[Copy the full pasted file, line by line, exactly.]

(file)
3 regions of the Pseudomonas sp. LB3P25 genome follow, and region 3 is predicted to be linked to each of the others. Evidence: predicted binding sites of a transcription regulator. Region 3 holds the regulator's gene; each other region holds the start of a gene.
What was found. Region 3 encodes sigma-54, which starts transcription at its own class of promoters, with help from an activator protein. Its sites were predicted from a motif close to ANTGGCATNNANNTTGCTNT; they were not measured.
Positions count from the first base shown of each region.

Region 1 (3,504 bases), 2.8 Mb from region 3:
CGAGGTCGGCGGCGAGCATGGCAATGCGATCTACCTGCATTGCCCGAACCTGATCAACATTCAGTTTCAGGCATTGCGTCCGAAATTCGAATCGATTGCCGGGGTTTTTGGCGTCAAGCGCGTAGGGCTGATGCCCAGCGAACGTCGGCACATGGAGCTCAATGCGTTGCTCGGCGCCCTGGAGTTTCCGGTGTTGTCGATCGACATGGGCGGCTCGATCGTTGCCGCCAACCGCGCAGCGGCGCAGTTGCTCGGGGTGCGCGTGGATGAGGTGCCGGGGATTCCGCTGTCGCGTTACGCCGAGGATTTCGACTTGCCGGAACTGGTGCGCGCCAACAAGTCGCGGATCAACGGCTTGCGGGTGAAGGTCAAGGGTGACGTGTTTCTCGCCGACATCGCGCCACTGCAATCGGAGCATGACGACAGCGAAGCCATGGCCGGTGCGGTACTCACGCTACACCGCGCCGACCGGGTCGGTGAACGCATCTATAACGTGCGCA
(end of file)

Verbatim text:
3 regions of the Pseudomonas sp. LB3P25 genome follow, and region 3 is predicted to be linked to each of the others. Evidence: predicted binding sites of a transcription regulator. Region 3 holds the regulator's gene; each other region holds the start of a gene.
What was found. Region 3 encodes sigma-54, which starts transcription at its own class of promoters, with help from an activator protein. Its sites were predicted from a motif close to ANTGGCATNNANNTTGCTNT; they were not measured.
Positions count from the first base shown of each region.

Region 1 (3,504 bases), 2.8 Mb from region 3:
CGAGGTCGGCGGCGAGCATGGCAATGCGATCTACCTGCATTGCCCGAACCTGATCAACATTCAGTTTCAGGCATTGCGTCCGAAATTCGAATCGATTGCCGGGGTTTTTGGCGTCAAGCGCGTAGGGCTGATGCCCAGCGAACGTCGGCACATGGAGCTCAATGCGTTGCTCGGCGCCCTGGAGTTTCCGGTGTTGTCGATCGACATGGGCGGCTCGATCGTTGCCGCCAACCGCGCAGCGGCGCAGTTGCTCGGGGTGCGCGTGGATGAGGTGCCGGGGATTCCGCTGTCGCGTTACGCCGAGGATTTCGACTTGCCGGAACTGGTGCGCGCCAACAAGTCGCGGATCAACGGCTTGCGGGTGAAGGTCAAGGGTGACGTGTTTCTCGCCGACATCGCGCCACTGCAATCGGAGCATGACGACAGCGAAGCCATGGCCGGTGCGGTACTCACGCTACACCGCGCCGACCGGGTCGGTGAACGCATCTATAACGTGCGCA